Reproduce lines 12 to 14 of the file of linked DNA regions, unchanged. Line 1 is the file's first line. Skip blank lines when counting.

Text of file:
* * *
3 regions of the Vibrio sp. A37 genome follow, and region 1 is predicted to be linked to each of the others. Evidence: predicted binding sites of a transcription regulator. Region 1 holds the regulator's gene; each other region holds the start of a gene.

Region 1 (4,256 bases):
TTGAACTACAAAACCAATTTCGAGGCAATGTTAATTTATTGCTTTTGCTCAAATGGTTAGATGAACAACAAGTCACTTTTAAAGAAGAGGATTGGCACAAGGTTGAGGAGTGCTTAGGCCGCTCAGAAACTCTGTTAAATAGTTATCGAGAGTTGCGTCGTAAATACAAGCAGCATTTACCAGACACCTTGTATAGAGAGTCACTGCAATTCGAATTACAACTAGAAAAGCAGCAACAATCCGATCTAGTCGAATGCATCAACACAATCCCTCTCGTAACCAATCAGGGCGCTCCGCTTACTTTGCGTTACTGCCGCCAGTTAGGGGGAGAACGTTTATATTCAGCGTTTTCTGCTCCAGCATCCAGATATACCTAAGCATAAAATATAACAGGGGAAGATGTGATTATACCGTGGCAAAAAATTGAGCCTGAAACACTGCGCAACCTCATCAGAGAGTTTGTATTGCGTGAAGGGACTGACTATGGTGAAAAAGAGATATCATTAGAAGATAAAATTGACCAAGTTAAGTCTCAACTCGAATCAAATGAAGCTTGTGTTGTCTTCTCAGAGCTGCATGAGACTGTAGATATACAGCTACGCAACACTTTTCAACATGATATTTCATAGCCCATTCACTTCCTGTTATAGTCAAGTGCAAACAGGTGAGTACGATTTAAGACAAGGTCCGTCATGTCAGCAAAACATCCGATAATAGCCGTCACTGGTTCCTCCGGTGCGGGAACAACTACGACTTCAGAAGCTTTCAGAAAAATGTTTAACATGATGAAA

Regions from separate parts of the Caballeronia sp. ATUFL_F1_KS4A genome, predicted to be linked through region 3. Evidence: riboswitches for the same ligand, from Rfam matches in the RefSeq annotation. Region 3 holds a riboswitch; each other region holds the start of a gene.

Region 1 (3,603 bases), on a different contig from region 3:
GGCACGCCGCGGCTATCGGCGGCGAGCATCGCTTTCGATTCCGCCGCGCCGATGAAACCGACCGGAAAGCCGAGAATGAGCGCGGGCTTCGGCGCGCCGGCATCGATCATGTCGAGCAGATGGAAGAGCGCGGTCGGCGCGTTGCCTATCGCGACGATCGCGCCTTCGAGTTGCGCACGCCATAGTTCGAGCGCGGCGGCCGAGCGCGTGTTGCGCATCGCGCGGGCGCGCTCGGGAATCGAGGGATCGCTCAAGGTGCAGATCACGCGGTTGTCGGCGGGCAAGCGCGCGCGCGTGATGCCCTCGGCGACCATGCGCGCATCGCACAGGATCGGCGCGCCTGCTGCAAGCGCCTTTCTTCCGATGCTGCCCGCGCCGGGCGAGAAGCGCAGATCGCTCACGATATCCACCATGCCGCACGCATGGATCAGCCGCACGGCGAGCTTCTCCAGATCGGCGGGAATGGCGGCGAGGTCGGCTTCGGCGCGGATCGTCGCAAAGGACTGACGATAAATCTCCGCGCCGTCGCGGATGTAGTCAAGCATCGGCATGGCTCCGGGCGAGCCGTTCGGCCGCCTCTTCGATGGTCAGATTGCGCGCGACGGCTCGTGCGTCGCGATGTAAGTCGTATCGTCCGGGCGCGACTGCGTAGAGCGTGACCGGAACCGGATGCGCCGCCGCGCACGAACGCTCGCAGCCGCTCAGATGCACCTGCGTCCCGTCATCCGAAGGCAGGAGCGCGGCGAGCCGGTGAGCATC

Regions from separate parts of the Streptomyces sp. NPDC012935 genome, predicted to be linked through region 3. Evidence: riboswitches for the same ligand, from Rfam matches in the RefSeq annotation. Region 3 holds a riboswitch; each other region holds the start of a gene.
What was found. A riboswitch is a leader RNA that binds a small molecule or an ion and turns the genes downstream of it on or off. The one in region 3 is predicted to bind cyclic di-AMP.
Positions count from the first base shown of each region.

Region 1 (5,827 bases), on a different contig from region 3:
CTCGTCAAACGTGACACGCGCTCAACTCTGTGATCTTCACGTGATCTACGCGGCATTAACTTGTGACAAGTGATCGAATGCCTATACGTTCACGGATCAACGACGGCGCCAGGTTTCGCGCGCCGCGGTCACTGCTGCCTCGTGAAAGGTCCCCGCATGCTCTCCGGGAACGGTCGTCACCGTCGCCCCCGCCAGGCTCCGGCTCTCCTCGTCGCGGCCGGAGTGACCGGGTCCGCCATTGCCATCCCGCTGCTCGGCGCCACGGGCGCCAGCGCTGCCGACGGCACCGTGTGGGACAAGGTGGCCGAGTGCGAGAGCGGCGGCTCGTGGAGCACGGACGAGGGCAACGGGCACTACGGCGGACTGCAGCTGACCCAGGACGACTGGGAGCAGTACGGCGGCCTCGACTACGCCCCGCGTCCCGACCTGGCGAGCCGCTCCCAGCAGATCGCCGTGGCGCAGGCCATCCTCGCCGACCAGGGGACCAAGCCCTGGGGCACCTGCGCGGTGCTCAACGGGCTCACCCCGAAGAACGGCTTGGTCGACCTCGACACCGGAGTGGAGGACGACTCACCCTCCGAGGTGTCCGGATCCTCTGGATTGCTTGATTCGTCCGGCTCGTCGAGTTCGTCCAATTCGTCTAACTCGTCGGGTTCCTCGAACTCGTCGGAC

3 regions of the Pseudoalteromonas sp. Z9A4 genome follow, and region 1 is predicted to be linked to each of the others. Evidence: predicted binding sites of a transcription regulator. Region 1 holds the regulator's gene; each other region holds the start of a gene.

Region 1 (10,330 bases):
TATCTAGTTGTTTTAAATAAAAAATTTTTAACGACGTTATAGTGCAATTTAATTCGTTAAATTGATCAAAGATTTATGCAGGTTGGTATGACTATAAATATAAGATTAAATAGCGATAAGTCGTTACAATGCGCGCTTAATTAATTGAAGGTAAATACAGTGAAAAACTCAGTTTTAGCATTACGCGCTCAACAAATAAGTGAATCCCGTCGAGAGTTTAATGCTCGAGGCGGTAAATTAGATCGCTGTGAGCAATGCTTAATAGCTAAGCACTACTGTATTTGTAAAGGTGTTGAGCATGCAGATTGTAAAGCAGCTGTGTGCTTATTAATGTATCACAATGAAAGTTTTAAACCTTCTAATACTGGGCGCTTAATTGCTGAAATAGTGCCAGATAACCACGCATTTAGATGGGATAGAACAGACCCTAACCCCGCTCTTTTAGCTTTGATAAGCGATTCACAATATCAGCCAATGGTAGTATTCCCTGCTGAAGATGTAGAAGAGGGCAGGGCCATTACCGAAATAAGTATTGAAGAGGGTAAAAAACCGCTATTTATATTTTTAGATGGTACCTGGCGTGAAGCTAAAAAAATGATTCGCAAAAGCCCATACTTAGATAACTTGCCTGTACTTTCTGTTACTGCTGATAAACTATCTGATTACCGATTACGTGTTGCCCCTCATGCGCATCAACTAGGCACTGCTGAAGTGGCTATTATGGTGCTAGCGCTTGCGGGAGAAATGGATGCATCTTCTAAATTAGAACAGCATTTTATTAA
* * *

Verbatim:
3 regions of the Pseudoalteromonas sp. Z9A4 genome follow, and region 1 is predicted to be linked to each of the others. Evidence: predicted binding sites of a transcription regulator. Region 1 holds the regulator's gene; each other region holds the start of a gene.

Region 1 (10,330 bases):
TATCTAGTTGTTTTAAATAAAAAATTTTTAACGACGTTATAGTGCAATTTAATTCGTTAAATTGATCAAAGATTTATGCAGGTTGGTATGACTATAAATATAAGATTAAATAGCGATAAGTCGTTACAATGCGCGCTTAATTAATTGAAGGTAAATACAGTGAAAAACTCAGTTTTAGCATTACGCGCTCAACAAATAAGTGAATCCCGTCGAGAGTTTAATGCTCGAGGCGGTAAATTAGATCGCTGTGAGCAATGCTTAATAGCTAAGCACTACTGTATTTGTAAAGGTGTTGAGCATGCAGATTGTAAAGCAGCTGTGTGCTTATTAATGTATCACAATGAAAGTTTTAAACCTTCTAATACTGGGCGCTTAATTGCTGAAATAGTGCCAGATAACCACGCATTTAGATGGGATAGAACAGACCCTAACCCCGCTCTTTTAGCTTTGATAAGCGATTCACAATATCAGCCAATGGTAGTATTCCCTGCTGAAGATGTAGAAGAGGGCAGGGCCATTACCGAAATAAGTATTGAAGAGGGTAAAAAACCGCTATTTATATTTTTAGATGGTACCTGGCGTGAAGCTAAAAAAATGATTCGCAAAAGCCCATACTTAGATAACTTGCCTGTACTTTCTGTTACTGCTGATAAACTATCTGATTACCGATTACGTGTTGCCCCTCATGCGCATCAACTAGGCACTGCTGAAGTGGCTATTATGGTGCTAGCGCTTGCGGGAGAAATGGATGCATCTTCTAAATTAGAACAGCATTTTATTAA